Now the right that is claimed is the right of watering cattle. Thereis evidence that cattle were watered at this kemi. But it is not clearwhether they were watered as of right or not and whether it was theinhabitants alone who watered the animals. Is the right claimed movableor immovable property 1 Clearly it is not movable property. Is itimmovable property 1 To answer that question it is necessary toascertain the meaning of immovable property in this context. In ourlaw property falls into two divisions, corporeal and incorporeal property,and corporeal property is further subdivided into movable and immovableproperty. There is nothing in the context of section 39 of the Ordinancewhich requires that the expression immovable property should be inter-preted in any other than the ordinary sense. In that sense it meansonly tangible or corporeal .immovable property, viz., land.
My view gains support from section 41 (2) (a) of the Ordinance fromwhich it would appear that where the Legislature intended to vest rightsover property as distinct from property it did so expressly.
Now a right to water cattle is an incorporeal right and would thereforenot properly' fall under the description of immovable property in acontext such as this. That view of the matter concludes the case as faras the plaintiff is concerned because the right it claims, being an in-corporeal right, is not vested in the Village Committee by section 39 ofthe Ordinance.
Learned counsel for the appellant submitted that the right contem-plated in section 39 is a right which must be exclusively enjoyed by
BASNAYAKE, C.J.—Kandiah v. Village Committee of Atchuvely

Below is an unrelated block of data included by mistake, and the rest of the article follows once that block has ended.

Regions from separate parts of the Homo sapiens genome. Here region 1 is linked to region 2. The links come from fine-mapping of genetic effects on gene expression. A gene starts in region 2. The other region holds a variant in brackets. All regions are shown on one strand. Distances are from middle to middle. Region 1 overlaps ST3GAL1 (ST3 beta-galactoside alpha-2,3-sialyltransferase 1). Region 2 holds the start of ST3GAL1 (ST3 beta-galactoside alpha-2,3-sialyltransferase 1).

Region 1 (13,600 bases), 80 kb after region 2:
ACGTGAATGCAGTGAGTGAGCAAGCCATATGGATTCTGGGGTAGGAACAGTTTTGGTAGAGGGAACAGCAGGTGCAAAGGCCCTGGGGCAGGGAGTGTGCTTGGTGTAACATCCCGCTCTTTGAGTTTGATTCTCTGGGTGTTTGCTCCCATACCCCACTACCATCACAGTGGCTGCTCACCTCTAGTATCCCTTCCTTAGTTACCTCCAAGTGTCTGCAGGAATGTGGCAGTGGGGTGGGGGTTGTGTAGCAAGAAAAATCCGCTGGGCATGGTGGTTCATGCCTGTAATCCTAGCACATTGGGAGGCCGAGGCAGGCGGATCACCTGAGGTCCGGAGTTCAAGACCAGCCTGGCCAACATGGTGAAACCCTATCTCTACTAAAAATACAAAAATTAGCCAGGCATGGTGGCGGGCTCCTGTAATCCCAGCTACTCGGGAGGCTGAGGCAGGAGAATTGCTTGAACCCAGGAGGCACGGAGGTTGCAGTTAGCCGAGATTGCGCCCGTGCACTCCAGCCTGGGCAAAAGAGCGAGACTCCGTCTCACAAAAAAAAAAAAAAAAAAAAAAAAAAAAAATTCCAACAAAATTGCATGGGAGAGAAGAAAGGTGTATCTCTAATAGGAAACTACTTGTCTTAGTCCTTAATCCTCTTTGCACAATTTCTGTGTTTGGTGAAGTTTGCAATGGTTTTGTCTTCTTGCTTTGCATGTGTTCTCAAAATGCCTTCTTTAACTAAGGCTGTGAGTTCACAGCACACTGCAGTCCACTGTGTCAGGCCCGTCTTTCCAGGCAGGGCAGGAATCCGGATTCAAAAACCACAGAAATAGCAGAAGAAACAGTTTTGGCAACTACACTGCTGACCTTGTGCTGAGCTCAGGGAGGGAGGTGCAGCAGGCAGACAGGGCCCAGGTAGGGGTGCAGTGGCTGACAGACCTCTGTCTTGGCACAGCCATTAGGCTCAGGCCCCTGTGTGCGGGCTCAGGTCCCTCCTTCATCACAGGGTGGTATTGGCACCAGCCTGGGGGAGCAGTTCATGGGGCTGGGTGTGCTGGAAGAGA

the inhabitants of the village area and that that section does not con-template rights which the public generally and not only of the villagearea enjoy. Learned counsel contended that according to the Ordinancethe kemi being a pond situated by the side of the Ghunakam Valli road,a public road, it was open to any person who led cattle along the roador drove any bullock-driven cart along it to water his animals at thepond as of right. Such a right which is not exclusively enjoyed by theinhabitants, he contended, is not a right which is vested in the VillageCommittee by section 39. As stated earlier, the evidence does not showthat the kemi in question was enjoyed exclusively by the inhabitantsof Atchuvely. Not one witness who took his animals to drink waterat this kemi has been called. The witnesses are casual observers suchas Advocates and local residents who deposed to the fact that they hadseen animals being taken to this kemi for the purpose of watering. Theyalso say that the Village Committee from time to time cleaned the kemi.In the absence of evidence that the pond was in the exclusive enjoymentof the inhabitants learned counsel contended that it may be regardedas a public pond and that such a public pond would be under the controlof the Sovereign and would not be vested in the Village Committeeunless a vesting order under section 45 of the Crown Lands Ordinancehad been issued. The evidence is that there is no such vesting order.